Washington University in St. Louis Chancellor Mark S. Wrighton has written the Missouri congressional delegation to express continued concerns about the serious negative impact that sequestration, expiring tax provisions, and other elements of the “fiscal cliff” could have on the mission of higher education and the nation as a whole.
The full text of his letter, sent Nov. 19 to Missouri’s top political leadership, is provided below:
I write again to express my continued concern about how upcoming decisions regarding sequestration, expiring tax provisions, and other elements of the “fiscal cliff” could impact our nation’s ability to educate the next generation of students, to provide life-saving cures and treatments to those in need, and to conduct the groundbreaking research necessary to maintain the nation’s continued leadership in science, scholarship, and innovation.
In July of this year I joined with over 150 presidents and chancellors from across the nation to urge the President and congressional leadership to forge a “major, balanced long-term deficit-reduction agreement that will reduce budget deficits, rein in the nation’s debt, and create economic and job growth to ensure our nation’s long-term fiscal health and to prevent the indiscriminate cuts of sequestration.” Since that letter, the Office of Management and Budget has projected that the impact of sequestration in FY13 to research at the National Institutes of Health would be $2.5 billion; the National Science Foundation would see a decrease of $586 million; the Department of Energy Office of Science would be reduced by $400 million; and NASA Science would lose $417 million in funding.
While Pell Grants are protected during FY13, other federal financial aid programs — like federal work-study, college access programs, and the Supplemental Educational Opportunity Grant program — would be cut 8.2 percent, which could impact the ability of students to attend college.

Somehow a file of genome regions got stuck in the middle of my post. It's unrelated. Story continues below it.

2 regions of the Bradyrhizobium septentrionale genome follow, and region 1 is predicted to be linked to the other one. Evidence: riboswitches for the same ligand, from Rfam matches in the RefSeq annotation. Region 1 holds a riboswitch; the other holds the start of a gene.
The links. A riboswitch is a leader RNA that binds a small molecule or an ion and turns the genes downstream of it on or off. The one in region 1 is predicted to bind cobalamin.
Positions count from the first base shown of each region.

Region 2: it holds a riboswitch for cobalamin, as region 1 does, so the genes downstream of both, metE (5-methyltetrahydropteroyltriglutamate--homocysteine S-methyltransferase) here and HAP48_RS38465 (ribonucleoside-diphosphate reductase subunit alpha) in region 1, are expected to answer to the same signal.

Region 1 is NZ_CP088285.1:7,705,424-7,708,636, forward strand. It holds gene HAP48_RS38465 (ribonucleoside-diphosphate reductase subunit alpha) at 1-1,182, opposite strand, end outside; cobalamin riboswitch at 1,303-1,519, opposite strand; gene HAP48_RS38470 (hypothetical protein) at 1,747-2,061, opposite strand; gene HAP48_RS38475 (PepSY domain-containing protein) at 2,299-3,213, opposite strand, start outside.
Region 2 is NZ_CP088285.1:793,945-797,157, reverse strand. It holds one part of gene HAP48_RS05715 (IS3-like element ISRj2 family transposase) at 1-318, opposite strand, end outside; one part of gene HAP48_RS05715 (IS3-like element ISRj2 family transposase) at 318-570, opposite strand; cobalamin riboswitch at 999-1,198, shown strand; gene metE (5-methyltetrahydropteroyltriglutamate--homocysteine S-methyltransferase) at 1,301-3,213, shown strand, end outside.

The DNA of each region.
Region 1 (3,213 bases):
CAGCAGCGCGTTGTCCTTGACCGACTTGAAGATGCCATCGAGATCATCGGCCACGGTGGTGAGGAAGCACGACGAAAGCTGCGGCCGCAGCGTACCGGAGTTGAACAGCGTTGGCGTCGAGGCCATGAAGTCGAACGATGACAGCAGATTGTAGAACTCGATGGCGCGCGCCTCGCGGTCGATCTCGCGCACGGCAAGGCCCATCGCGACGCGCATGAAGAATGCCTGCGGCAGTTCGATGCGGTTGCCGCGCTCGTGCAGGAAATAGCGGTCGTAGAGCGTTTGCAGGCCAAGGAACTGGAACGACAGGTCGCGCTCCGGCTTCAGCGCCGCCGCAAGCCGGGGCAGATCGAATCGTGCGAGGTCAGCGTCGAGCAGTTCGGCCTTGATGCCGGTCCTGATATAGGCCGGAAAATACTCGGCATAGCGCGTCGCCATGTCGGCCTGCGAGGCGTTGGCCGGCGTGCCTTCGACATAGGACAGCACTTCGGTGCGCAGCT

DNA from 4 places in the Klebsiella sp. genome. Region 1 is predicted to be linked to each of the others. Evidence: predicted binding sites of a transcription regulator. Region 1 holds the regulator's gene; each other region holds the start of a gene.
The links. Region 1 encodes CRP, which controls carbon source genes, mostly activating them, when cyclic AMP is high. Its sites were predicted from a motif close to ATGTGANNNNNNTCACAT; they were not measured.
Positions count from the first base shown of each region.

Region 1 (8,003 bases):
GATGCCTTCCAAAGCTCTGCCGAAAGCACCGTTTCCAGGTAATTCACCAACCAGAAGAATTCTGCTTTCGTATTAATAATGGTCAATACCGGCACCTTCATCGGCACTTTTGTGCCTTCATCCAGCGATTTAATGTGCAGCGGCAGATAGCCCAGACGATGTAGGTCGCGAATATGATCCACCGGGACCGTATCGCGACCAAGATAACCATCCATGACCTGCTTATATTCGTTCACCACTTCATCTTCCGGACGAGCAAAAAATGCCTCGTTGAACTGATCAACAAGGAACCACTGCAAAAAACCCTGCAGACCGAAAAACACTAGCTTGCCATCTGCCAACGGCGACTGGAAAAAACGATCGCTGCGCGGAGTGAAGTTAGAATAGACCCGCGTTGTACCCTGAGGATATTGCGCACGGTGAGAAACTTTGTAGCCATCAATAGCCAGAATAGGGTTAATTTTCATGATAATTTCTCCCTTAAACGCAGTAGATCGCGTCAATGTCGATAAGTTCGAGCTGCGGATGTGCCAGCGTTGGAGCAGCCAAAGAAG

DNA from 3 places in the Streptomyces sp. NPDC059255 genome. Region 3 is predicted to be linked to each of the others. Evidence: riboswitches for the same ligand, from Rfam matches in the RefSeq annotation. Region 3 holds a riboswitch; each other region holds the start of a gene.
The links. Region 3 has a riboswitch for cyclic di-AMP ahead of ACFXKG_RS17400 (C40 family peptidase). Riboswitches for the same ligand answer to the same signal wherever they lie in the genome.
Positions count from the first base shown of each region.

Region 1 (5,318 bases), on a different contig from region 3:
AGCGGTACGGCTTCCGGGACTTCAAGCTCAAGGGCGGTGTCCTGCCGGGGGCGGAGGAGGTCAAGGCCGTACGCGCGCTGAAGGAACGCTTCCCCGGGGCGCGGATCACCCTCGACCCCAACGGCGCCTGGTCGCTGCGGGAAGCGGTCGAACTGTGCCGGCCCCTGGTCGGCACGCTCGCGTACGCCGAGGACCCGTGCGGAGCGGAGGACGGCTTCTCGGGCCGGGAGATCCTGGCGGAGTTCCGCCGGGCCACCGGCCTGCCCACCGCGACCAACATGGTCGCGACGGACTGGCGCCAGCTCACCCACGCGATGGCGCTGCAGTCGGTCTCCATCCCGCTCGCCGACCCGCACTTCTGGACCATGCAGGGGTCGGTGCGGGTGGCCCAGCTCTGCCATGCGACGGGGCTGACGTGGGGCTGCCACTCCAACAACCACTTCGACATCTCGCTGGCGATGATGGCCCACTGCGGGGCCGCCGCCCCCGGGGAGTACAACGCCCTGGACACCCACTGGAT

In addition, the most recent patch to the Medicare physician fee schedule is set to expire at the end of this year. This 26.5 percent reduction in physician reimbursement, mandated by the Sustainable Growth Rate formula, will impact the ability of doctors and hospitals, such as the Washington University Physicians and our partners at BJC HealthCare, to continue to provide some of the best medical care in the nation to the St. Louis region and throughout the state of Missouri.
While it is important to take a comprehensive approach to addressing this fiscal morass, it is vital that any solution protect those core investments and tax provisions that help educate students, provide quality healthcare, and promote research and development — all of which enable enhanced national security, increased entrepreneurship and private investment, and economic competitiveness.
I trust that during these difficult and important deliberations, you will keep in mind these long-term investments in the future of our country.